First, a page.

Advertisement
YOU ARE HERE: LAT HomeCollections
(Page 4 of 5)

A Labor-Intensive 'Hoffa' : Jack Nicholson got the part, but it's Danny DeVito, directing with the bark of the Teamster boss himself, who acts like Jimmy Hoffa

August 30, 1992|PATRICK GOLDSTEIN | Patrick Goldstein is a frequent contributor to Calendar.

Convinced the Moore screenplay was not a "finished material," Pressman and the studio contacted David Mamet, whose plays and scripts celebrate the four-letter-word eloquence of working-class salesmen, cops and hoods.

"We thought Mamet was unavailable," recalls Fox's Joe Roth. "But his father had been a labor lawyer and he was fascinated by this whole environment. He went right to work on the script."

The studio didn't have much input. As Roth puts it: "David's terms were simple--we send him all the research and he'd send us the finished screenplay."

Delighted by Mamet's script, Pressman and Fox began approaching a variety of directors. "We gave it first to Barry Levinson," Pressman recalls. "But I remember having meetings about it with Oliver Stone and John McTiernan and perhaps others."

Not long before, Danny DeVito and his agent had lunch with Roth, who went down a list of scripts in development.

"When he told me about 'Hoffa,' I said, 'Stop right there,' " DeVito recalls. " 'That's the one I wanna do.' "

DeVito left for Europe, thinking about what a great movie the Mamet script could make. On the flight back, he sat with his friend, James Brooks, who at that point had a production deal at Fox.

"He tells me, 'Hey, I saw that Hoffa script you were interested in. You should read it. It's really good.'

"And inside, I'm steaming. I'm thinking--how come I haven't seen the (expletive) script?"

DeVito called his agent, who informed him that Fox had given the script to a DeVito pal, Barry Levinson.

"That really got me going," he recalls with a laugh. "I start screaming and yelling, especially when I hear that Barry Levinson was at some (expletive) party and when he said he was interested in the script, they sent it to him!

"I'm going, 'What the (expletive)! That's how people do business around here? You go to a party and get the script?' So I'm screaming at everyone--and in the midst of this, who calls?"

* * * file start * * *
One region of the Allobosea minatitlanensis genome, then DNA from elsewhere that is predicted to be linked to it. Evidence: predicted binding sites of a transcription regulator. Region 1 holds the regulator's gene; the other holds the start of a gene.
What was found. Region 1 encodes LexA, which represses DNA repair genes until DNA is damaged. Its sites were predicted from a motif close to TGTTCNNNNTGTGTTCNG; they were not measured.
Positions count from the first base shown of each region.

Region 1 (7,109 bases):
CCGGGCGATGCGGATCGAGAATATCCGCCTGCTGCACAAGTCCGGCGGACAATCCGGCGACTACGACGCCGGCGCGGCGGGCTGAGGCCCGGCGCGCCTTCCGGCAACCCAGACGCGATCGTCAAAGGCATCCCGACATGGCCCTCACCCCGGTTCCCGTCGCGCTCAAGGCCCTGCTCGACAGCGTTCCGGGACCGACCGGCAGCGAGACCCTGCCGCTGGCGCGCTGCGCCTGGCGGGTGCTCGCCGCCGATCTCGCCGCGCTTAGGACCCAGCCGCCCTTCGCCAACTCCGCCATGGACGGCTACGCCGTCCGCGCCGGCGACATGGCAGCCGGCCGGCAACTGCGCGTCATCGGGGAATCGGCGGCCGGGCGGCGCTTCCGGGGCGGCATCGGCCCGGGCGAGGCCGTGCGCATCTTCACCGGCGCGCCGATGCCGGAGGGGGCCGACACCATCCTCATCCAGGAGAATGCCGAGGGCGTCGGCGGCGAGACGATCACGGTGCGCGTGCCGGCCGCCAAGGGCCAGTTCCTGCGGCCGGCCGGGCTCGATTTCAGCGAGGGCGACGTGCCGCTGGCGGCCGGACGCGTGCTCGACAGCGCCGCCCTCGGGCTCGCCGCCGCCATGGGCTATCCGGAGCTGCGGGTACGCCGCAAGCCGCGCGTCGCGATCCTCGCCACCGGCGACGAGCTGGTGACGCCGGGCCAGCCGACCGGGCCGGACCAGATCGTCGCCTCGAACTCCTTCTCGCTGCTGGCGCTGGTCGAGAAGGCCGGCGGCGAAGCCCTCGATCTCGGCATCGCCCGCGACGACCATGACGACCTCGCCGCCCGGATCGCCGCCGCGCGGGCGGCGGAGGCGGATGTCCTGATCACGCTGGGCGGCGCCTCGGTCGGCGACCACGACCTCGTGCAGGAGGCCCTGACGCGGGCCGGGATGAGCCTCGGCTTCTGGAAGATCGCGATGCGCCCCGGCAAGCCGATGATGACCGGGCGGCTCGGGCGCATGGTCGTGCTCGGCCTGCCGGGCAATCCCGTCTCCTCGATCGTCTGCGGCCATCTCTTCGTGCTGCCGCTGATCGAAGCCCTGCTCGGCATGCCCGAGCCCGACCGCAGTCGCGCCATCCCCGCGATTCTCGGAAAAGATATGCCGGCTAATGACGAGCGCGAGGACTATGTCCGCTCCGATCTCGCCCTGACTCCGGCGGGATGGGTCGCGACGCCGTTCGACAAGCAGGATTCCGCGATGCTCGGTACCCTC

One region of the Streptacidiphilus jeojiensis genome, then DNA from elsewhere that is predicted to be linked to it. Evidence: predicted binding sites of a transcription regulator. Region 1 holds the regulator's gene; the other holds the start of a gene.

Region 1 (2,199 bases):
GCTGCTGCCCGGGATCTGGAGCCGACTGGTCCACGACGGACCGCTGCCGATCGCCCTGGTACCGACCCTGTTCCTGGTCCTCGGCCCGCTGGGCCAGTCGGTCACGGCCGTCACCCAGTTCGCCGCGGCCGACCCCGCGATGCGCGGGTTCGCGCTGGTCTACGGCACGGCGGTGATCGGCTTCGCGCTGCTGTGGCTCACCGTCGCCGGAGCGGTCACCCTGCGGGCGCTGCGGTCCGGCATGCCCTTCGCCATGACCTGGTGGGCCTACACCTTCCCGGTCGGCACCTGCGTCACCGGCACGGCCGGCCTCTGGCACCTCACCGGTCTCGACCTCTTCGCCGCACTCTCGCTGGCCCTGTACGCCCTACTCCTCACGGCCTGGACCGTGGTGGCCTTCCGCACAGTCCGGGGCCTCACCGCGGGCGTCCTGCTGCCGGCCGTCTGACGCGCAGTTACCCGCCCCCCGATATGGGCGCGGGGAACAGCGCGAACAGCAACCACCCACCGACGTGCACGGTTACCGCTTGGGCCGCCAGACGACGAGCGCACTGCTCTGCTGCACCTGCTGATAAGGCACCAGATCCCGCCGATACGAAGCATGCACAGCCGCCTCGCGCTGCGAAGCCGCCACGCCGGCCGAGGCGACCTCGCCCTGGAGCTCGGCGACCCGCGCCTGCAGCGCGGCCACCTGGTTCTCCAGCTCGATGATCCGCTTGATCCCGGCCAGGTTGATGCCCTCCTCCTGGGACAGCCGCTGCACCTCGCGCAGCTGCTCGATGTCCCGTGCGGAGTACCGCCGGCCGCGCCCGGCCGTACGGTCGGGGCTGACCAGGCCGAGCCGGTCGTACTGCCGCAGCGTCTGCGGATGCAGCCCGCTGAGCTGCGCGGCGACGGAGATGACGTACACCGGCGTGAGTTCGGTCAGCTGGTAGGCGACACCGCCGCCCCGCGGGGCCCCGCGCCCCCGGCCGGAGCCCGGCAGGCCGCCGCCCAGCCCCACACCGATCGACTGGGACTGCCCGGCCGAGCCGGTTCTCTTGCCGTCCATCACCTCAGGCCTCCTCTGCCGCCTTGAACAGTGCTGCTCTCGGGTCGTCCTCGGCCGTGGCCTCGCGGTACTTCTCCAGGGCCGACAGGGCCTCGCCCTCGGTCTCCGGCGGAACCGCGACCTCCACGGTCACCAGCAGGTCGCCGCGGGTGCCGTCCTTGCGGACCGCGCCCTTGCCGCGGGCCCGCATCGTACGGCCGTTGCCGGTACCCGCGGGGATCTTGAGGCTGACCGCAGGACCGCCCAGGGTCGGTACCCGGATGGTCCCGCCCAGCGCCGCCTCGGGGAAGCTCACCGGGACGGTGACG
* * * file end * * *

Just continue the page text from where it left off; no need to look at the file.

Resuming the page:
DeVito leans forward and stares in your face. He clearly relishes the drama of all this. He roars: "Barry Levinson!"

"The great thing is--he doesn't know anything about what's going on. He only called because he saw 'Tin Men' on TV and wanted to tell me he thought we did a really great job."

Of course, DeVito can't contain himself. He casually asks his pal about the Hoffa script. Levinson tells him he's reading it, saying he's a Mamet fan. After they hang up, DeVito stews.

A few days later, the movie gods cut DeVito a break. Levinson passes on the script. "Hoffa" is all DeVito's. By now, he's built up a huge head of steam. Bursting with enthusiasm, he phones Mamet.

"I say, 'I got a few ideas.' And he goes, 'Uh-oh.'

"And I say, 'What's that mean?'

"And he tells me, 'Whenever I hear a director say--I got a few ideas--that usually means they want to put people in chicken suits.' "

As it turns out, Mamet did make some minor revisions for DeVito, emphasizing Hoffa's candor and honesty. "You know the one thing I really did?" DeVito says. "I got David to finish his sentences.

"He'd have all these (expletive) ellipses and I'm thinking, 'How am I gonna tell the actors what to say here unless we know where the (expletive) the sentence is going?' "

When it came time to pick an actor, DeVito had only one choice--Jack Nicholson. However, even with Nicholson signed on, it took some haggling before Fox and the filmmakers could agree on a budget.

"We wanted to finance the whole movie," says Roth. "It's just that the numbers we came up with were different than Danny's. As a director, he saw the film on a larger canvas."

To make up the difference, DeVito deferred his salary for a piece of the film's profits. Pressman persuaded a French cable TV firm to pitch in some extra money. Finally, "Hoffa" was ready to shoot--first in Pittsburgh, then Detroit, then back to Los Angeles, with a final two weeks in Chicago. It was a grueling shoot, 85 days in all. Initially budgeted at $42 million, the film came in at just under $50 million.

A healthy chunk of the budget--roughly $10 million--went to Nicholson. Was he worth it? Could the 55-year-old star capture Hoffa's youthful fervor and brawny aplomb, all while wearing a putty nose?

DeVito waves off the query. "Jack has saturated himself in this part," DeVito says proudly. "You can't go anywhere with him when he's not talking to people about Jimmy, reading about him, watching clips of him."

To get into character, Nicholson has his own mantra. He walks around the set, chanting, "That's right . . . that's right," steeping himself in Hoffa's harsh Midwestern twang. (When the crew celebrated Nicholson's 55th birthday, they rolled out a cake with the greeting: "That's Right, Jack. It's Your Birthday.")

Ready to shoot a new scene, DeVito hops out of his director's chair. "Jack's in the role. He's way in. He's so far inside the character that I'm sure his friends are shaking their heads, saying, 'Is he ever gonna come out?' "

"There are more con men in Washington than there are at a carnival."

Advertisement
Los Angeles Times Articles
|
|
|